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Living in Ponza, Italy

David Cicconi The terrace at Ristorante Il Tramonto, high above the port at Il Forno, one of two towns on Ponza.

Photo: David Cicconi

That was just the curtainraiser. Coke and chips for the kids. Watermelon. Coffee and wine for the adults. Maria’s Aunt Clara and Uncle Joe were invited, because they speak English. We talked, about New York, where they had lived for 30 years, and about Ponza, where they had come home to retire, and the evening moved deliciously slowly from dessert to wine to more dessert. Then Uncle Joe decided the children needed some ice cream. So we climbed down the stairs and walked a bit further down the alley to Zanzibar, where he bought the kids gelati. Back at the Mazzellas’, Ofelia invited us to stay for dinner (dinner!) and we, of course, accepted.

It was no longer amateur hour. Out came cheese, tuna Ofelia had preserved herself—this took three days—olives, octopus salad, two different kinds of zucchini, a potatoParmesanpancetta pudding that I can only think of as unkosher kugel, and bread. Wine. A pizza. And then the main course.

Langoustine pasta with red sauce. Isaac, our little boy, murmured, "I can’t eat any more," when Ofelia offered him pasta con burro (with butter). What hurt expressions around the table! "Doesn’t he like Italian food?" asked Clara.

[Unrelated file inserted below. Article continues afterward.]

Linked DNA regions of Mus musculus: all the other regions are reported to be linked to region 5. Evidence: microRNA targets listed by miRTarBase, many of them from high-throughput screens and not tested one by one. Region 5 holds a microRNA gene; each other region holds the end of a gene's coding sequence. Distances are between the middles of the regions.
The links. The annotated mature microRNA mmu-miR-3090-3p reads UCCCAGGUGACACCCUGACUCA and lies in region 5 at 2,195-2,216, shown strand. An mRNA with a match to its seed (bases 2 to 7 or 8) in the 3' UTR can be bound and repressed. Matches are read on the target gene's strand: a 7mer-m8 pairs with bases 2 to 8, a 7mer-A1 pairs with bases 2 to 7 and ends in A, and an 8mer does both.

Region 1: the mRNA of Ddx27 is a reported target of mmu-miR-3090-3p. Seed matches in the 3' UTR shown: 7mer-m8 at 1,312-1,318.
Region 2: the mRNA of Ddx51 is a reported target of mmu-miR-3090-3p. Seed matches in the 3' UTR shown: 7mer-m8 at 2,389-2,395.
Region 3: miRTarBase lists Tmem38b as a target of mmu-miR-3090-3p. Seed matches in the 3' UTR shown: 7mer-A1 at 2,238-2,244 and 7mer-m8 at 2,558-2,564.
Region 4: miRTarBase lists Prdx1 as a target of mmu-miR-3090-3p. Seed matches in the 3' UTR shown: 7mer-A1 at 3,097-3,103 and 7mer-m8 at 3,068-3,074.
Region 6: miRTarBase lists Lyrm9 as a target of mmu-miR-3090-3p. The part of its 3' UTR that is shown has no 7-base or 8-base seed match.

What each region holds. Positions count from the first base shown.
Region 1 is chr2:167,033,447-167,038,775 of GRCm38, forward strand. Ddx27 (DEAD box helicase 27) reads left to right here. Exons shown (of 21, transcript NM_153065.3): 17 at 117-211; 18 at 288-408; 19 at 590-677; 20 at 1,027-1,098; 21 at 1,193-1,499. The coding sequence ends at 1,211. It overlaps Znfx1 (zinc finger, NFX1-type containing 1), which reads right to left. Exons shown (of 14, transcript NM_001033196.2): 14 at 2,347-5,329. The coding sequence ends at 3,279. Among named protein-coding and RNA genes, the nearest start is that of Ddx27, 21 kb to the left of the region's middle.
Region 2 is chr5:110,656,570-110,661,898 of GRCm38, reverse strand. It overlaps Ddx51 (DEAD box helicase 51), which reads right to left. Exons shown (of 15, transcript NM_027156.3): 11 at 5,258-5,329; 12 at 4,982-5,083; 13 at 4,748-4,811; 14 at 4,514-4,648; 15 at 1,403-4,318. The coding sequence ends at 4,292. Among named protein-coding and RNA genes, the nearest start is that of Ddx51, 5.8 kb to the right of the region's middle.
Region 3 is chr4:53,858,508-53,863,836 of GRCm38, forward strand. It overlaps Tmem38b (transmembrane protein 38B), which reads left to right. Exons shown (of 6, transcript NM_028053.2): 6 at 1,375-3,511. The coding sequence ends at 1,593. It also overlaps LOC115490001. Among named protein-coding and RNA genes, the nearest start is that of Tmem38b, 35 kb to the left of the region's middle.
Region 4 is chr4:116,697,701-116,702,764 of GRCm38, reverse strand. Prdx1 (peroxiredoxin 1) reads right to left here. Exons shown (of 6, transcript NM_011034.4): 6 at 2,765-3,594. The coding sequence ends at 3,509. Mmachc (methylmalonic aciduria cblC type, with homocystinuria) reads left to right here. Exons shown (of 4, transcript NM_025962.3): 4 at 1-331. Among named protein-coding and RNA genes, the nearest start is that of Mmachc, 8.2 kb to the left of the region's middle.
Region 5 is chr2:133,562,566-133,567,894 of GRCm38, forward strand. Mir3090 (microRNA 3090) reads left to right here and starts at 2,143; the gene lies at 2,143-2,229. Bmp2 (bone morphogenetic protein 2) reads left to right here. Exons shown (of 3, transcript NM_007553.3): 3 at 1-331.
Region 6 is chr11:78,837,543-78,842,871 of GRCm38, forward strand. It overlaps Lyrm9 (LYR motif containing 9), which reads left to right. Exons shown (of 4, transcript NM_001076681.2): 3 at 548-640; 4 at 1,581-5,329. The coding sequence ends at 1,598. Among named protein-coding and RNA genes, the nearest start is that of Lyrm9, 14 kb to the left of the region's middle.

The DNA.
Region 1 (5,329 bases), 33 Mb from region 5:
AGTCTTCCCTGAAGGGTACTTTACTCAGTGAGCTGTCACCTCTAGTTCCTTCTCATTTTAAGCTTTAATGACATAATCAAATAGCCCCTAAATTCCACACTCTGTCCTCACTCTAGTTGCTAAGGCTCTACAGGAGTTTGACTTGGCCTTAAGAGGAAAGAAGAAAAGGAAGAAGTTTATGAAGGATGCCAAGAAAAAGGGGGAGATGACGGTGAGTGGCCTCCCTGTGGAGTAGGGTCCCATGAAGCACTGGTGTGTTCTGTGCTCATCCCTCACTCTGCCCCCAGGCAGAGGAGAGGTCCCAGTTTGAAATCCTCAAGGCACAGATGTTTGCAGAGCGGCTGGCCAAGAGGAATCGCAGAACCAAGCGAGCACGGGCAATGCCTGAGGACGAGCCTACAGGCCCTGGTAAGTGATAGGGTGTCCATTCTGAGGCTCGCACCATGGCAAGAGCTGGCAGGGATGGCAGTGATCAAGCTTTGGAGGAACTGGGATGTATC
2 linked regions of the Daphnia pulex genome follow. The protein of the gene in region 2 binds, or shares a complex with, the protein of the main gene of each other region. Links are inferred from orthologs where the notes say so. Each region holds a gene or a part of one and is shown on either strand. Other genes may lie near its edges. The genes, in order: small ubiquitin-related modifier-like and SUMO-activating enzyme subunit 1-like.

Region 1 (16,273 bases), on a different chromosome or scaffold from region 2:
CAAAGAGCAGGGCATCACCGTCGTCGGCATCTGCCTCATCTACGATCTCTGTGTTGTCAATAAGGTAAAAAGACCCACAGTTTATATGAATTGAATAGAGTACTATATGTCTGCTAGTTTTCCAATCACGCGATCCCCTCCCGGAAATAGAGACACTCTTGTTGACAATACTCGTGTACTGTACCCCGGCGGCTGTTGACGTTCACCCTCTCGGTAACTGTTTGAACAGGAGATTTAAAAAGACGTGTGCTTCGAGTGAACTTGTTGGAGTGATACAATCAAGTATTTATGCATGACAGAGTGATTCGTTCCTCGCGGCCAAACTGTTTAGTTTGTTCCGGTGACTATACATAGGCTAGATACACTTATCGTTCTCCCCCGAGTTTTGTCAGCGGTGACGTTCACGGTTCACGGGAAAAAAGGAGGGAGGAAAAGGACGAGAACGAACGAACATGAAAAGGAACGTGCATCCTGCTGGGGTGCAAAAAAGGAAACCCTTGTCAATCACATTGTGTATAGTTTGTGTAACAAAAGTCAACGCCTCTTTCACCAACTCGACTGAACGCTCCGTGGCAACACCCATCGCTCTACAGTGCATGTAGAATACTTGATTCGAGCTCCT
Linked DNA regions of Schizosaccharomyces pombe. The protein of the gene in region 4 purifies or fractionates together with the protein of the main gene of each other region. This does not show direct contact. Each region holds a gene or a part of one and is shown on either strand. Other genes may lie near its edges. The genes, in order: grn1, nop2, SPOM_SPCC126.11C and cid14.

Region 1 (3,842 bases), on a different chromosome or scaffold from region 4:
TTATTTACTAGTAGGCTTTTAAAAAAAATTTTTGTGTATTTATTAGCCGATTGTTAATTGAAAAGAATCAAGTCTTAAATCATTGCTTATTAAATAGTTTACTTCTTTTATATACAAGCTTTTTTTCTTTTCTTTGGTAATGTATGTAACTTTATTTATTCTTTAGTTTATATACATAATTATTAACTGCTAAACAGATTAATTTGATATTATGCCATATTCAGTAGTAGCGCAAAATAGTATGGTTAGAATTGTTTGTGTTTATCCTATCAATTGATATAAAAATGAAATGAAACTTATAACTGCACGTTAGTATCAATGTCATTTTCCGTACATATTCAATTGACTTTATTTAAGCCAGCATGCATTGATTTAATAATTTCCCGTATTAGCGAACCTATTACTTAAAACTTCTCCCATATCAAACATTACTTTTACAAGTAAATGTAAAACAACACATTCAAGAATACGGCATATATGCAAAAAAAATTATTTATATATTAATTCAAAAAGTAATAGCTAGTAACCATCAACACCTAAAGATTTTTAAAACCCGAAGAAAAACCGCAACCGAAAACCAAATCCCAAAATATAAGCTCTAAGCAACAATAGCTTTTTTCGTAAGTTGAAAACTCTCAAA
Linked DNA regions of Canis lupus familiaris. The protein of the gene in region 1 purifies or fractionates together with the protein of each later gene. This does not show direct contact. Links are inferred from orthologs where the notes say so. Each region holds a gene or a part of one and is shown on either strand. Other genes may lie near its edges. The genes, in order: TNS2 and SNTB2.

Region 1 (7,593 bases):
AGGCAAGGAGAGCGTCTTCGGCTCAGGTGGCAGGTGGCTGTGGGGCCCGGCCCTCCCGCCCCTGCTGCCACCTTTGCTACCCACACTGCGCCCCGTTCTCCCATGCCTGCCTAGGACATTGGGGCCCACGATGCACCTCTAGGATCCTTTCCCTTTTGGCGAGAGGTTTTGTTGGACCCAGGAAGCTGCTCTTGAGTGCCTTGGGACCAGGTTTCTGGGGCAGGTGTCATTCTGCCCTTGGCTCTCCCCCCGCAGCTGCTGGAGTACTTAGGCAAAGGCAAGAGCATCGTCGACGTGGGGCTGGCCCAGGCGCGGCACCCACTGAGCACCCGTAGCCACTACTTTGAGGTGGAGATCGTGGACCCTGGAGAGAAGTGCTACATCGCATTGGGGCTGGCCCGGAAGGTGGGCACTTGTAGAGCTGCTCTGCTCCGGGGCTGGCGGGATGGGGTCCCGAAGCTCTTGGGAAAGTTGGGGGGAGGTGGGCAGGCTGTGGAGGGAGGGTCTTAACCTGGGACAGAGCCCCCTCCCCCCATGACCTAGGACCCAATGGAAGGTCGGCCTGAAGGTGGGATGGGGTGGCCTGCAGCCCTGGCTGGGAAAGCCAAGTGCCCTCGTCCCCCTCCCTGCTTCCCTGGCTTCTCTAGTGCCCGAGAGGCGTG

It was hard to convince anyone that he was full. He put his head in my lap and began to moan. Next there was fruit, strawberries in sugar syrup, coffee, and God knows what more, and at this point we called it quits. We thanked our hosts profusely and rolled down the stairs to our beds, grateful to the Mazzellas and feeling oddly as if we’d failed them.

In the morning when I woke up, I was still full. I stumbled out onto our patio. There were pots of pink, red, and white geraniums the size of a baby’s head. A little lizard pushed a ball of chocolate cereal we’d spilled from breakfast the morning before across the tile with its nose. I took our laundry off the line and smelled the ocean air in our stiff but clean pajamas, trying to memorize the scent before I folded them and laid them in our suitcases. When I unpacked the bags after we got home, I could still smell the sea salt.

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